Last year, while touring the southeastern USA I finally managed to visit the Kennedy Space Center. I have been to Florida before, I even lived for a while in Orlando, barely an hour away, but somehow I have never managed to tick this point off my bucket list. The closest I have ever come to that was in 2001 when, during my summer job in Disney World, we were organizing a group visit. Unfortunately due to confusion between the teams in three different cars I was literally left behind. Everyone thought I was in another car. And at that time I didn’t have a mobile phone (I know, it is nowadays hard to believe there was ever a time without them) to get in touch with anyone. So I got stranded and never got to Cape Canaveral.
Anyway, back to last year.
After a night spent in the outskirts of Orlando I arrived to Kennedy Space Center early in the morning. I chose a midweek day to avoid the worst crowds and a quick glance at the vast parking lots assured me that it had been a good idea. I quickly got my (rather expensive) tickets and entered the complex. Close to the entrance there is an area called the Rocket Garden where you can see some of the historic rockets. There is also the bridge used by the crew of the Apollo 11 mission to enter their craft before the launch. That means you can actually walk in the footsteps of Neil Armstrong! Of course the bridge is nowadays only a foot or so above the ground rather than hundreds of feet as it was back then. Still it is a cool experience.
The first big highlight of my trip was the bus tour of the complex. During the tour you can see how big the Space Center is. A lot of the area is actually protected and it is managed as Merritt Island National Wildlife Refuge and Canaveral National Seashore. Because of that it is possible to see a lot of wildlife, including alligators on the side of the road (one was pointed out to us by our driver). During the tour the bus passes close to the Vehicle Assembly Building (VAB), where the rockets and the space shuttles were once prepared for launches (and which is one of the world’s largest buildings by volume). After VAB we were driven close to several launching pads. On some of them it is possible to see preparations for commercial launches as NASA is renting facilities to private space companies. We could also see the huge transporters used to move ready rockets to the pads.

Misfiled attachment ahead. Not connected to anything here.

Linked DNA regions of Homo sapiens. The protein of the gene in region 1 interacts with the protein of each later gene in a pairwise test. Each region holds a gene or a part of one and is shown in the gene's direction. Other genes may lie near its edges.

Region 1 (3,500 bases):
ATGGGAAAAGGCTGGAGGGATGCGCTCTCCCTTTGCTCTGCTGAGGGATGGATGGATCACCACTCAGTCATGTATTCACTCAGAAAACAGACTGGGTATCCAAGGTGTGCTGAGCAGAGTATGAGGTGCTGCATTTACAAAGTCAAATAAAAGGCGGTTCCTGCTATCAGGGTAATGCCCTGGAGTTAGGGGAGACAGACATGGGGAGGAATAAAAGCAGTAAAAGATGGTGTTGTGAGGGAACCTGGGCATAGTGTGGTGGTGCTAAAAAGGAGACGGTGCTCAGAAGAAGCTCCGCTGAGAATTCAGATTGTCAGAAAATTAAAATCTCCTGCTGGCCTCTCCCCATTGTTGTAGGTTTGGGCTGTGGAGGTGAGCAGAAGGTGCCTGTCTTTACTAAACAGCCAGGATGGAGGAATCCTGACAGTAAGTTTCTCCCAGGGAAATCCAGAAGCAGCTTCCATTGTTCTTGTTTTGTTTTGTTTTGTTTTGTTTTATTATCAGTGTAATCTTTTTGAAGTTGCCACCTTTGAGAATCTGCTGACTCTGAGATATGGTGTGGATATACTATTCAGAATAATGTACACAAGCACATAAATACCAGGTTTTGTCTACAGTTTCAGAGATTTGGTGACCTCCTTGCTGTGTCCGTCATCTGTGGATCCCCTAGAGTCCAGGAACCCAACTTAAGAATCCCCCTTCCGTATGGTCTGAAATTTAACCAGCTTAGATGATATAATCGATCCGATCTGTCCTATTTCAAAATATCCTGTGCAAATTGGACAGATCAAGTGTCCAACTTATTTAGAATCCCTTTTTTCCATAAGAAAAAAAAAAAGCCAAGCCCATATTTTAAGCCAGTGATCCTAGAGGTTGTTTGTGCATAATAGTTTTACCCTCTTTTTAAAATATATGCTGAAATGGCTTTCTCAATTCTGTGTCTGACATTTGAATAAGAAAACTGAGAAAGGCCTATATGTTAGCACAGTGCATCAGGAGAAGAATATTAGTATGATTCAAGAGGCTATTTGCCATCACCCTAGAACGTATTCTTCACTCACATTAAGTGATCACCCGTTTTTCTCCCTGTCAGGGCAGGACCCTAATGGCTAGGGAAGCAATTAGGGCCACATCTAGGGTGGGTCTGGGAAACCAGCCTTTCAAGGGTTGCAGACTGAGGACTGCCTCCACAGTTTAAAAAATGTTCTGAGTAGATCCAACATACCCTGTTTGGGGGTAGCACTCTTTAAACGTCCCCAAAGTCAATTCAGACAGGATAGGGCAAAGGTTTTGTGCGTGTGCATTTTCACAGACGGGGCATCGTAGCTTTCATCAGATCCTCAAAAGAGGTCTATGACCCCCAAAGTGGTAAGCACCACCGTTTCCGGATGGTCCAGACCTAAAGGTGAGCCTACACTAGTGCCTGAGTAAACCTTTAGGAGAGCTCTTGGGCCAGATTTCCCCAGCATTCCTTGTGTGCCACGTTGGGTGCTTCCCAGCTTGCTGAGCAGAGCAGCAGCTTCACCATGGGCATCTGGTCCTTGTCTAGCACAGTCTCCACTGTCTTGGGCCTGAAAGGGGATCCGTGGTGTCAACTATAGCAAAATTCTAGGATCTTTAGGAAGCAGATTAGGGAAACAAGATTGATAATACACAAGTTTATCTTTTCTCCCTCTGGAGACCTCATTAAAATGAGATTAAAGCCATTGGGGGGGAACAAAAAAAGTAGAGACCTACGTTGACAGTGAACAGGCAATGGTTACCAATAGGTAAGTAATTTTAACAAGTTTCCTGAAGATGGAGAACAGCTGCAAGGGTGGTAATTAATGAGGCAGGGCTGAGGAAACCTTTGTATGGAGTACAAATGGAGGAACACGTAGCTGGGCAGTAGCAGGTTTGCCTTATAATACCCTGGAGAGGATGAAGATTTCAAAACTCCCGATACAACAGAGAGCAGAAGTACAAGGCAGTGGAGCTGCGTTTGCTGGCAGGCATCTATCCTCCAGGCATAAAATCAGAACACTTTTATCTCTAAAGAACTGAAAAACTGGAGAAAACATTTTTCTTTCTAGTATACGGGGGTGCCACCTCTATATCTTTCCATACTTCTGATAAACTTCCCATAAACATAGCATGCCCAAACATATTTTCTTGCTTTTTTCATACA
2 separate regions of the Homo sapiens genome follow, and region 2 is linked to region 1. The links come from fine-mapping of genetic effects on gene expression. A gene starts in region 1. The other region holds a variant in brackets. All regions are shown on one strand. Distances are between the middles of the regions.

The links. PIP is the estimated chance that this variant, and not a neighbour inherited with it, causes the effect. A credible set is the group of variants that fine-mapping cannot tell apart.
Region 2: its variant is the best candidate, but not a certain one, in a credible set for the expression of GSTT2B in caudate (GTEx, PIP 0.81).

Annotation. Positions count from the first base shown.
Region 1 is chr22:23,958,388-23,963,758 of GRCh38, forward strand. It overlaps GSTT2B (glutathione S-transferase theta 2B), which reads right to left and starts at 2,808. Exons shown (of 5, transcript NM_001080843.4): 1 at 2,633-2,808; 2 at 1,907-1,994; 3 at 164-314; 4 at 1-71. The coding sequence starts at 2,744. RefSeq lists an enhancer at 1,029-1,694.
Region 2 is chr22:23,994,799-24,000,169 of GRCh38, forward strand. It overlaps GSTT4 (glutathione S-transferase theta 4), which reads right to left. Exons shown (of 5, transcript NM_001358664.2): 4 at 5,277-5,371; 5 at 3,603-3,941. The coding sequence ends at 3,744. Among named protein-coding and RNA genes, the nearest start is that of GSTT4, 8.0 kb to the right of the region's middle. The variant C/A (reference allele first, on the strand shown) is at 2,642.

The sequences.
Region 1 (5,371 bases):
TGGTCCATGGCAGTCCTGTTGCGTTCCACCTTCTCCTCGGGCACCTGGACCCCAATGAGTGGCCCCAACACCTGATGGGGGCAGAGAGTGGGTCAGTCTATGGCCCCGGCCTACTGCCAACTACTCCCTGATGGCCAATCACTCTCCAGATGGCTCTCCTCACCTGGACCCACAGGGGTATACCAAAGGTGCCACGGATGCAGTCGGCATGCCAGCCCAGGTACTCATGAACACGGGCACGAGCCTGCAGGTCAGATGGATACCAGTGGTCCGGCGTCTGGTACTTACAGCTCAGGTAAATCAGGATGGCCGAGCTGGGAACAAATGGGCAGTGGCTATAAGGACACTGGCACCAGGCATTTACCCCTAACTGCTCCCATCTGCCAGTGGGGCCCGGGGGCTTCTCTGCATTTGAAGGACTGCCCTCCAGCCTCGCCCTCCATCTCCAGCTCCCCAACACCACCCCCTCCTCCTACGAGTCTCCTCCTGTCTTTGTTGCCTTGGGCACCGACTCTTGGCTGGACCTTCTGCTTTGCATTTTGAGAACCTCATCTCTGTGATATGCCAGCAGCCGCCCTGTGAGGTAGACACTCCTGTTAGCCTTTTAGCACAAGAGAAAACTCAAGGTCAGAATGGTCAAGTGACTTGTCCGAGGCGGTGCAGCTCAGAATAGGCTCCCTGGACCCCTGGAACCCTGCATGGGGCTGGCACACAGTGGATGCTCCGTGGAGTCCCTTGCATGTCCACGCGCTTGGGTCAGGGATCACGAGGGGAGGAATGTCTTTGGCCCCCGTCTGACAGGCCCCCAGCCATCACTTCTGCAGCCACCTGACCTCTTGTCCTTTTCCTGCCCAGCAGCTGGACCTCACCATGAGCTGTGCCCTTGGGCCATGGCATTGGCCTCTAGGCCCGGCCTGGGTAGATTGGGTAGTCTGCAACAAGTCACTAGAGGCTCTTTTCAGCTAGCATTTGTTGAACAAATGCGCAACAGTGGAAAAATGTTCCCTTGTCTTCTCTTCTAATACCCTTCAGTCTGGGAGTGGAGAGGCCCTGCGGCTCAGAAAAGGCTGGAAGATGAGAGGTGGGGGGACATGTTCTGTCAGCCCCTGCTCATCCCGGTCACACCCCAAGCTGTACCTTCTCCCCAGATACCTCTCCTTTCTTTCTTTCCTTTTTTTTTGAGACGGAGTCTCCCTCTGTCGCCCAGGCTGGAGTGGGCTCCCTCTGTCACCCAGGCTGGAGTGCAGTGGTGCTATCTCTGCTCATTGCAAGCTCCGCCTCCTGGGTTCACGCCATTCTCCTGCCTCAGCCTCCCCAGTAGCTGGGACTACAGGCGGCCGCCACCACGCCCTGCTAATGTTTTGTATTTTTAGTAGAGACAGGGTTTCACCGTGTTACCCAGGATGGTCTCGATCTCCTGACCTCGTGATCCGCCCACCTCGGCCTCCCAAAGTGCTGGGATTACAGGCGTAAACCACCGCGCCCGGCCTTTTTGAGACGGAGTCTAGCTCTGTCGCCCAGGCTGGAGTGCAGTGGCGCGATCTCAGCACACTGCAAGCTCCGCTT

Eventually we reached the exhibition designated to the Apollo program. Here, in a vast building, is located one of the two surviving Saturn V rockets (out of 13 built). I had already seen the other one (2 were never used) in Houston but it is always an impressive sight and worth admiring. But what I found the most fascinating here was the lunar vault. Among other exhibits one can see is the moon dust covered spacesuit of Alan Shepard from the Apollo 14 mission as well as the Apollo 14 module itself. You can clearly see the scorch marks from re-entering the earth’s atmosphere. There are several training mock-ups of various landing craft and samples of lunar rock. There is even the little van used to transport the astronauts to the launch pad, parked in the corner.
After that I took the bus back to the main part of the complex where it was time to see the Space Shuttle Atlantis. This was actually the main reason for my visit to Cape Canaveral as I had already seen a lot of Apollo related stuff in the Johnson Space Center in Houston